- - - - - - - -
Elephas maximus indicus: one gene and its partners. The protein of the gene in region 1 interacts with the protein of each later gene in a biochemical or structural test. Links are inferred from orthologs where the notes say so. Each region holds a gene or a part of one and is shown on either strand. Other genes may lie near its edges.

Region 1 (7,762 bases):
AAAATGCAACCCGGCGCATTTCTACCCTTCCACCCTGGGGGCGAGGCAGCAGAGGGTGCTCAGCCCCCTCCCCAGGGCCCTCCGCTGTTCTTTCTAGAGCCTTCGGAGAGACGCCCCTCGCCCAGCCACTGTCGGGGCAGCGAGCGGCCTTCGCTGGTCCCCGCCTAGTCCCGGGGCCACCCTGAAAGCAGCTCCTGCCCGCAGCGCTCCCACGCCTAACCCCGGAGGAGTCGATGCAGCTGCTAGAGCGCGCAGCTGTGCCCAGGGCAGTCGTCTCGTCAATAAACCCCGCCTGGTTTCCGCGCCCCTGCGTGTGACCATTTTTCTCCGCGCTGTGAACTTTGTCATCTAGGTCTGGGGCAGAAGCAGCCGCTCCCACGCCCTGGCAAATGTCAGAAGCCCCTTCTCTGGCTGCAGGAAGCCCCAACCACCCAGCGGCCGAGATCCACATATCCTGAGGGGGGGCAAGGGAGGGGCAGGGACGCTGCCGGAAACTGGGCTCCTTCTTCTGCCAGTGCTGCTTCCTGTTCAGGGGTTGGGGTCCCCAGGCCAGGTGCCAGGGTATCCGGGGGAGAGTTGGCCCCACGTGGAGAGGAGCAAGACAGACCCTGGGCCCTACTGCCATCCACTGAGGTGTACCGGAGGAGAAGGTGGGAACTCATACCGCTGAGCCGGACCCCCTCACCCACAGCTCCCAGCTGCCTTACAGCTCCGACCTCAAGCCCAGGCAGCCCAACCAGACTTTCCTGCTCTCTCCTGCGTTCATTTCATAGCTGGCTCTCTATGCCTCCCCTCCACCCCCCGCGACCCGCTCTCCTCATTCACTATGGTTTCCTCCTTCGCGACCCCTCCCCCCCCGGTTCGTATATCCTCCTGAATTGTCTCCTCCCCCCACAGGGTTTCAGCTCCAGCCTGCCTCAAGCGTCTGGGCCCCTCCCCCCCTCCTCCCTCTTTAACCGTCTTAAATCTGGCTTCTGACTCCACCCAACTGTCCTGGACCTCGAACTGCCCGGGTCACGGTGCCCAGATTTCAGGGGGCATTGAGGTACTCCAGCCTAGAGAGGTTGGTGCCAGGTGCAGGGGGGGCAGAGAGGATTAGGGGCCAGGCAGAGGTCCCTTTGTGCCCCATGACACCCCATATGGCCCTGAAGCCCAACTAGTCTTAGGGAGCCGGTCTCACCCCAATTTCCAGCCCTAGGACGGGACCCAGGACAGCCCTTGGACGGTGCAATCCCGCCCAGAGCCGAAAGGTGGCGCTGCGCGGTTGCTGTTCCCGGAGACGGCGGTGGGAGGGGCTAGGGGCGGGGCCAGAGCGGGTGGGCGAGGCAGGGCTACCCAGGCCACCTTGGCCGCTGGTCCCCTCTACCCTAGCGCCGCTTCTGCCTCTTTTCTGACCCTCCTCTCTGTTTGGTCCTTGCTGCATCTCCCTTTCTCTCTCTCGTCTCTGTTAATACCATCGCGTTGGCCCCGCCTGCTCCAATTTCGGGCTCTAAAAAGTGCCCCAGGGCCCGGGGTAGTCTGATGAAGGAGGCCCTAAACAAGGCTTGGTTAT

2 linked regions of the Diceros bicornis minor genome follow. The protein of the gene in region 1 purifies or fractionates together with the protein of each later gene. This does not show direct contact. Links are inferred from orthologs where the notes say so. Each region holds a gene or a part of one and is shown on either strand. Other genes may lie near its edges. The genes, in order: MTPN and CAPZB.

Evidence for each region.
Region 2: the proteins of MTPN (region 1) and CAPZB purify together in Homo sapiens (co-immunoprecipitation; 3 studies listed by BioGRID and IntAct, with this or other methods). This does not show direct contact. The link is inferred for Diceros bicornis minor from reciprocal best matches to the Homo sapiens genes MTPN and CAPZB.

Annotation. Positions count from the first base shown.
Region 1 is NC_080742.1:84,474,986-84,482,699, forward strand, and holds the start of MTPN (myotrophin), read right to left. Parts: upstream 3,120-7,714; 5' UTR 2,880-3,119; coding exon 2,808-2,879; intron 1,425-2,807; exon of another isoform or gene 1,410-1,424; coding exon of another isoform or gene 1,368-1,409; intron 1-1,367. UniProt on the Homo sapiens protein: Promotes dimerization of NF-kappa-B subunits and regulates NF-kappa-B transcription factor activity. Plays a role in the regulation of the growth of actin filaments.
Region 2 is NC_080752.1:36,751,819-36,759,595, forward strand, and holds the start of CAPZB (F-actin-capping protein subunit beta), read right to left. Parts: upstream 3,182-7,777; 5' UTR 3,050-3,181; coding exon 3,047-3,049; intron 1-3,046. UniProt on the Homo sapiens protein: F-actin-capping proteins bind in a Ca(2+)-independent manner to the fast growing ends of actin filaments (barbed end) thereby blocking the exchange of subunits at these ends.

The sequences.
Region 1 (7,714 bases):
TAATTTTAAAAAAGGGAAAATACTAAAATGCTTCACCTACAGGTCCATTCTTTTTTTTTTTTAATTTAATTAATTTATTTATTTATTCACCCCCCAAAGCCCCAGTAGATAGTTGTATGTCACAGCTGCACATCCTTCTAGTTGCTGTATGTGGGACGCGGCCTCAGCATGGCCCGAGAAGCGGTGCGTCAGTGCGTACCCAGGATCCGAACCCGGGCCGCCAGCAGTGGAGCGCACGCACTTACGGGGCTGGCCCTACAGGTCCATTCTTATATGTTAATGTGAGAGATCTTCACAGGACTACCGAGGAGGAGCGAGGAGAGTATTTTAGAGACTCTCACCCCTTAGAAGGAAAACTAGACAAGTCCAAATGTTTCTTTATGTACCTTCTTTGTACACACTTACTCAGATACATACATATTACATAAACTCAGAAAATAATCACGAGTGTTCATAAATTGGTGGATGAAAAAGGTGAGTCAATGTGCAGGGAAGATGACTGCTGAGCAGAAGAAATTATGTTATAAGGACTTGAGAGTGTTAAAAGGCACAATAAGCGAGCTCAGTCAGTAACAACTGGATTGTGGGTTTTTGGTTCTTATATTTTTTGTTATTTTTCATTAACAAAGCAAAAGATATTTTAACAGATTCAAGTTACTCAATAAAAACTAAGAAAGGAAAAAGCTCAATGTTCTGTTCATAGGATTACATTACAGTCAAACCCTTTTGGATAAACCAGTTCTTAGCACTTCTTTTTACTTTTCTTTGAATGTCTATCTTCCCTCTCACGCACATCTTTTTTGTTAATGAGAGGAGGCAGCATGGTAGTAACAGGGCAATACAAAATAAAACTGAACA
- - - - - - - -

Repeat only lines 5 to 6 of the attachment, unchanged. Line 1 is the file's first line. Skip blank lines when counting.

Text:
Evidence for each region.
Region 2: the proteins of MTPN (region 1) and CAPZB purify together in Homo sapiens (co-immunoprecipitation; 3 studies listed by BioGRID and IntAct, with this or other methods). This does not show direct contact. The link is inferred for Diceros bicornis minor from reciprocal best matches to the Homo sapiens genes MTPN and CAPZB.